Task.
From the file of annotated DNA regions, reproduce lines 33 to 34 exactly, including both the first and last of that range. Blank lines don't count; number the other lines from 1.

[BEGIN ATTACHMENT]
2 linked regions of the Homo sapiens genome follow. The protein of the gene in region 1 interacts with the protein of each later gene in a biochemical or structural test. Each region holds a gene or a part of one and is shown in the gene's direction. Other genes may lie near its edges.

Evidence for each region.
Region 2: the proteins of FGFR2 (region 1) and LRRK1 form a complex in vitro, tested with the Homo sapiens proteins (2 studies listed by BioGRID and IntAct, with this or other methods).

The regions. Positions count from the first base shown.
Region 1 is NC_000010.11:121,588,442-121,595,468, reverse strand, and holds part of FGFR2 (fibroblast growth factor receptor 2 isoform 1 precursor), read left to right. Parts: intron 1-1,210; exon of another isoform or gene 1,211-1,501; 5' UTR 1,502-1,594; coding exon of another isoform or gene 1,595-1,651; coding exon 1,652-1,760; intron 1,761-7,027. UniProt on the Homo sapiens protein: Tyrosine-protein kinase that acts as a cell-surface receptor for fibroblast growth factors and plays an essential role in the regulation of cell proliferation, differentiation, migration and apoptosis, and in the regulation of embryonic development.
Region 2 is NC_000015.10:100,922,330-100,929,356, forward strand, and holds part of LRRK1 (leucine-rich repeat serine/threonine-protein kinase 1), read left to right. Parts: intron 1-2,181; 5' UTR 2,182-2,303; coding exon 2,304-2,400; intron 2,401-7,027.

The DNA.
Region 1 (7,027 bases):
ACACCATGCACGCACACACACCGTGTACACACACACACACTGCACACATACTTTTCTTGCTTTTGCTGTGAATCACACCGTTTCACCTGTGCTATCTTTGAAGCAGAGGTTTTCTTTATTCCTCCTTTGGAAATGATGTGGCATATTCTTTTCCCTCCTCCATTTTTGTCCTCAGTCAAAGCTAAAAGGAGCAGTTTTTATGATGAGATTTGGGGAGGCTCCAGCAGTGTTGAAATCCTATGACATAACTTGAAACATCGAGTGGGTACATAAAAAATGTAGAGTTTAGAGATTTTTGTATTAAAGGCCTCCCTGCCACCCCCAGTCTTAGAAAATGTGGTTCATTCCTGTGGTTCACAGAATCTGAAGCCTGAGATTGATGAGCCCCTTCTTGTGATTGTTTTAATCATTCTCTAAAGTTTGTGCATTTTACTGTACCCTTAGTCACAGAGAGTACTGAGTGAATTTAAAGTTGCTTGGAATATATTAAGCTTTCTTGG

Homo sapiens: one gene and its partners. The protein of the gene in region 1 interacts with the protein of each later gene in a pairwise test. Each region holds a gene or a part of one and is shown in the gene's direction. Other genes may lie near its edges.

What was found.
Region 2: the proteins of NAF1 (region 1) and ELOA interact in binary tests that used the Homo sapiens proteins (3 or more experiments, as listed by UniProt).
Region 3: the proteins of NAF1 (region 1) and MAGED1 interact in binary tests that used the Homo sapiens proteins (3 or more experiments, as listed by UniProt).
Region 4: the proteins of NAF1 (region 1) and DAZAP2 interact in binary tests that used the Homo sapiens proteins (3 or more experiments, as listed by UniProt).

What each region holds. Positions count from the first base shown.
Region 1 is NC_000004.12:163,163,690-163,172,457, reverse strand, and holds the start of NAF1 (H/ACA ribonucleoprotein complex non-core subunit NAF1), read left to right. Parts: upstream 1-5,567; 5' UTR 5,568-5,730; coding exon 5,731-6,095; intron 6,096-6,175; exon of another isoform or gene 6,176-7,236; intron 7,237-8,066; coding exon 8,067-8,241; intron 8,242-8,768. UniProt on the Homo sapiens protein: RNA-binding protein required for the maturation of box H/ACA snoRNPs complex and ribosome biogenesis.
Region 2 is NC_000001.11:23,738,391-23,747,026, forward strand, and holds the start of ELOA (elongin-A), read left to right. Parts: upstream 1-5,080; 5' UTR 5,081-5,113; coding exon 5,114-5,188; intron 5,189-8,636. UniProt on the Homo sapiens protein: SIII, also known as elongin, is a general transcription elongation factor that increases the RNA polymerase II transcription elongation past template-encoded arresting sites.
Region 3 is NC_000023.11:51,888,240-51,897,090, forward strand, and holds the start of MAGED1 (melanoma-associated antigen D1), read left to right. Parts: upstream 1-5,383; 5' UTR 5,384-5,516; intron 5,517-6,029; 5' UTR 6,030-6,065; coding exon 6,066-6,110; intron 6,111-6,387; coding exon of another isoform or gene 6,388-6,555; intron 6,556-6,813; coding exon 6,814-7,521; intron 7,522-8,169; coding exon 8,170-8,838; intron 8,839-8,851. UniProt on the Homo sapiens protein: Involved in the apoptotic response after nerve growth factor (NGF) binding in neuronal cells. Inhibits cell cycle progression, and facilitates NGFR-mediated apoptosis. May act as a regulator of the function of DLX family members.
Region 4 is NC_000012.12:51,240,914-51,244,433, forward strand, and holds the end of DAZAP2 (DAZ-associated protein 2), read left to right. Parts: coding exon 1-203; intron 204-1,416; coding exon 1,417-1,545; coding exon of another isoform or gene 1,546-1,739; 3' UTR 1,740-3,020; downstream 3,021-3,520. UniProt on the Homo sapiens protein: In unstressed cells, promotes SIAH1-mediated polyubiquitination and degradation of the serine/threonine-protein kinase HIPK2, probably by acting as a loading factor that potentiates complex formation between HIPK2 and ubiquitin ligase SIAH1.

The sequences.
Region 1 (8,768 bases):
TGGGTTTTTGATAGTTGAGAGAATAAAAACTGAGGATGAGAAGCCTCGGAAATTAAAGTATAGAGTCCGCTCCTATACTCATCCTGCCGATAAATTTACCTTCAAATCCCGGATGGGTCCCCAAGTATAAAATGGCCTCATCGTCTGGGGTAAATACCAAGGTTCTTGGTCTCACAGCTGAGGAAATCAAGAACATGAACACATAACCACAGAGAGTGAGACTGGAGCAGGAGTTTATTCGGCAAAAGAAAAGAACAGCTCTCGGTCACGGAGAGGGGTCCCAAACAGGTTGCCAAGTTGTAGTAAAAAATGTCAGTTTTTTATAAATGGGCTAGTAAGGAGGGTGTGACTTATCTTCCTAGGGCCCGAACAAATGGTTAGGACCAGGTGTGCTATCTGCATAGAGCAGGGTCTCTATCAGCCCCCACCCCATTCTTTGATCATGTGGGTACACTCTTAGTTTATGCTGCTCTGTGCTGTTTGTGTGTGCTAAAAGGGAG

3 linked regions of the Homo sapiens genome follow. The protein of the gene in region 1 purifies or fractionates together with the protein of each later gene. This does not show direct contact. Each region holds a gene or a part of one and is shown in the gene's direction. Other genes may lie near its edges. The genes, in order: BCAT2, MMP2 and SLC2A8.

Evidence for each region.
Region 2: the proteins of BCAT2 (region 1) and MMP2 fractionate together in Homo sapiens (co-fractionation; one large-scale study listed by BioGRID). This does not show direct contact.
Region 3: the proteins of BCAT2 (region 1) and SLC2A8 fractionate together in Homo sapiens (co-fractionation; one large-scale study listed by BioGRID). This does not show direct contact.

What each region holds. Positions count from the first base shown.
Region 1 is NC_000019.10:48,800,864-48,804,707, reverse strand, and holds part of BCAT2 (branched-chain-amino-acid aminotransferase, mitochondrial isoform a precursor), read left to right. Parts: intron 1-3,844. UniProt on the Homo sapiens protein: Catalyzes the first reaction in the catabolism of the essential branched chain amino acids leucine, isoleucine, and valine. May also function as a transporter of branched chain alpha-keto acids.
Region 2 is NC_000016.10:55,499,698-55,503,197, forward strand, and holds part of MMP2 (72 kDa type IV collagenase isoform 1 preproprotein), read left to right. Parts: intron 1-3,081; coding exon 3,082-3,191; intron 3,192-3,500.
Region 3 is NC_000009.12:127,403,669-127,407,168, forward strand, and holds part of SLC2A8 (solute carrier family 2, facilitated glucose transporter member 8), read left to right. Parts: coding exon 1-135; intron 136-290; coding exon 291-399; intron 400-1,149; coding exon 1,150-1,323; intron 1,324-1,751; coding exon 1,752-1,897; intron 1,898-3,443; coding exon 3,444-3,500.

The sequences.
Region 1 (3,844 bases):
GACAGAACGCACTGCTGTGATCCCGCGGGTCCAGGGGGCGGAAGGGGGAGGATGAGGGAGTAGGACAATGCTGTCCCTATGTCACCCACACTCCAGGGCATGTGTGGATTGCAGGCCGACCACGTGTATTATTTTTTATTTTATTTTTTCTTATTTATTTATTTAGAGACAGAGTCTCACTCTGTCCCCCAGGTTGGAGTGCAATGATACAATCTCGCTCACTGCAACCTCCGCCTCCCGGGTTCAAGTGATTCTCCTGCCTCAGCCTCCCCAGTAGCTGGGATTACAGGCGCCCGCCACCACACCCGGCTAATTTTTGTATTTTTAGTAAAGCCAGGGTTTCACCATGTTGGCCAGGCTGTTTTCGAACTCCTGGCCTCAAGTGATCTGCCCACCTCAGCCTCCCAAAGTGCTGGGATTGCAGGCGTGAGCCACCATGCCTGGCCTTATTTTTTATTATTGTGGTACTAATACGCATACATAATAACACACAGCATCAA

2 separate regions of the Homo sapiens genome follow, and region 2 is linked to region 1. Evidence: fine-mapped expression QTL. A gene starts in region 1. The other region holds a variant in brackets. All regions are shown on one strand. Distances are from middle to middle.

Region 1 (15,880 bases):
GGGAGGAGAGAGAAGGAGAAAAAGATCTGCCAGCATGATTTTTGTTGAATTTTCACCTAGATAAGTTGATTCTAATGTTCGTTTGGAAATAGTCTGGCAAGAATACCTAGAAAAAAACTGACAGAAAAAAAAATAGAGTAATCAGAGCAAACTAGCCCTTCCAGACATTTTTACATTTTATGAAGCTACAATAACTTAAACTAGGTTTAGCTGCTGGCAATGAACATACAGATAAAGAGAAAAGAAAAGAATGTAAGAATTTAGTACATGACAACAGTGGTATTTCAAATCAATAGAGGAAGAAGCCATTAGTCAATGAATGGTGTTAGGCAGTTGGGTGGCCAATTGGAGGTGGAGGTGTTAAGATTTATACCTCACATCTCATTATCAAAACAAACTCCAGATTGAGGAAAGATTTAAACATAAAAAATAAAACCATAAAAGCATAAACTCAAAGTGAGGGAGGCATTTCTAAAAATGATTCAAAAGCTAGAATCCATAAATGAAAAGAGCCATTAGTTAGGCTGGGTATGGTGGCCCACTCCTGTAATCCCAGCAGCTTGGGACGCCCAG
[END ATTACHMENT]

GACAGAACGCACTGCTGTGATCCCGCGGGTCCAGGGGGCGGAAGGGGGAGGATGAGGGAGTAGGACAATGCTGTCCCTATGTCACCCACACTCCAGGGCATGTGTGGATTGCAGGCCGACCACGTGTATTATTTTTTATTTTATTTTTTCTTATTTATTTATTTAGAGACAGAGTCTCACTCTGTCCCCCAGGTTGGAGTGCAATGATACAATCTCGCTCACTGCAACCTCCGCCTCCCGGGTTCAAGTGATTCTCCTGCCTCAGCCTCCCCAGTAGCTGGGATTACAGGCGCCCGCCACCACACCCGGCTAATTTTTGTATTTTTAGTAAAGCCAGGGTTTCACCATGTTGGCCAGGCTGTTTTCGAACTCCTGGCCTCAAGTGATCTGCCCACCTCAGCCTCCCAAAGTGCTGGGATTGCAGGCGTGAGCCACCATGCCTGGCCTTATTTTTTATTATTGTGGTACTAATACGCATACATAATAACACACAGCATCAA

2 separate regions of the Homo sapiens genome follow, and region 2 is linked to region 1. Evidence: fine-mapped expression QTL. A gene starts in region 1. The other region holds a variant in brackets. All regions are shown on one strand. Distances are from middle to middle.